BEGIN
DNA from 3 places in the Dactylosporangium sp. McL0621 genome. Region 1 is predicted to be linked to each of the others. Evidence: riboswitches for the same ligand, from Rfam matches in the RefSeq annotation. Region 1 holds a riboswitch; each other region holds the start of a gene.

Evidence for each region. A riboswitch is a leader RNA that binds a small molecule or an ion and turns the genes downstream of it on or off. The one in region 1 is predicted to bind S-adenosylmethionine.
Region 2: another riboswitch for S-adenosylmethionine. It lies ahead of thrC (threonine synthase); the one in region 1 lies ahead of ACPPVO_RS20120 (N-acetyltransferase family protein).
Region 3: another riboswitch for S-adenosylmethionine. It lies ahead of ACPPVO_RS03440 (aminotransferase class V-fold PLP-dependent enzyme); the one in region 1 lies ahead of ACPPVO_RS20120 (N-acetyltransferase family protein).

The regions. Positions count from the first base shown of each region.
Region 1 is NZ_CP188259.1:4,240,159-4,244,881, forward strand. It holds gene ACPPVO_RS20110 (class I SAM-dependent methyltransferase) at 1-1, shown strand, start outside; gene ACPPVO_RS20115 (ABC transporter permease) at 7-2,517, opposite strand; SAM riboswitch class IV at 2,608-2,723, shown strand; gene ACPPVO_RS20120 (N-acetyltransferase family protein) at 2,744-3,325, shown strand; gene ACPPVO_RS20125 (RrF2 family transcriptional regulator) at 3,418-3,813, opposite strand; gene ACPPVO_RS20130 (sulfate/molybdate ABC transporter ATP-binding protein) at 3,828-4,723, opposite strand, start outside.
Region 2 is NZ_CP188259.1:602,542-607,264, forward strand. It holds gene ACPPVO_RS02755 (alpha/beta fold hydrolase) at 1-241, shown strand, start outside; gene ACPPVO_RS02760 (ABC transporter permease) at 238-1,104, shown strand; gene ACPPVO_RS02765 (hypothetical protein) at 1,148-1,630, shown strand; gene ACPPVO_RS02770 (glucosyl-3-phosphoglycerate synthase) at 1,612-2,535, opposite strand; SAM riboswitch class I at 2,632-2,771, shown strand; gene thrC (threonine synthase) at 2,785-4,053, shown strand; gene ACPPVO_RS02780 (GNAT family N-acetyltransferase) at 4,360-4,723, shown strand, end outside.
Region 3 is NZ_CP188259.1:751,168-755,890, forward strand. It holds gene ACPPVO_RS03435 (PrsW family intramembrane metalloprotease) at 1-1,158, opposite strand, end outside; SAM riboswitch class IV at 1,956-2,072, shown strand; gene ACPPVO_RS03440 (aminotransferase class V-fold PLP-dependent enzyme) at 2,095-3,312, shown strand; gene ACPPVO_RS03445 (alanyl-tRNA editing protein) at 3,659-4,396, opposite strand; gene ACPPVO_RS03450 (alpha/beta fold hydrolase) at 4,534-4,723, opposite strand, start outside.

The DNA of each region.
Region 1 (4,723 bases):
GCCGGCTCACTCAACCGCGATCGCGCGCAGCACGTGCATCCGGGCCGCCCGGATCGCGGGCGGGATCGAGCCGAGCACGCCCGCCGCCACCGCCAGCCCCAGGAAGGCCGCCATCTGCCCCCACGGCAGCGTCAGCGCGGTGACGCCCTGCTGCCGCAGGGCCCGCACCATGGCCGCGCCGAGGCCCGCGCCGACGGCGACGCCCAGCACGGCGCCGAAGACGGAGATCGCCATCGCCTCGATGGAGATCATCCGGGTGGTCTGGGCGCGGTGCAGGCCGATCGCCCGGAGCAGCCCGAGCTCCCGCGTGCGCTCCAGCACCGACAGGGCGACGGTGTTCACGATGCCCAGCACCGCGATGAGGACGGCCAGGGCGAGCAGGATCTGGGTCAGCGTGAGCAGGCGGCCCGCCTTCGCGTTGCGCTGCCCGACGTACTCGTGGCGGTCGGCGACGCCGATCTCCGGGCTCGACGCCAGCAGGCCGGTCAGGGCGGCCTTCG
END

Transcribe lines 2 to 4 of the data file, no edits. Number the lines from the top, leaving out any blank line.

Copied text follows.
Evidence for each region. A riboswitch is a leader RNA that binds a small molecule or an ion and turns the genes downstream of it on or off. The one in region 1 is predicted to bind S-adenosylmethionine.
Region 2: another riboswitch for S-adenosylmethionine. It lies ahead of thrC (threonine synthase); the one in region 1 lies ahead of ACPPVO_RS20120 (N-acetyltransferase family protein).
Region 3: another riboswitch for S-adenosylmethionine. It lies ahead of ACPPVO_RS03440 (aminotransferase class V-fold PLP-dependent enzyme); the one in region 1 lies ahead of ACPPVO_RS20120 (N-acetyltransferase family protein).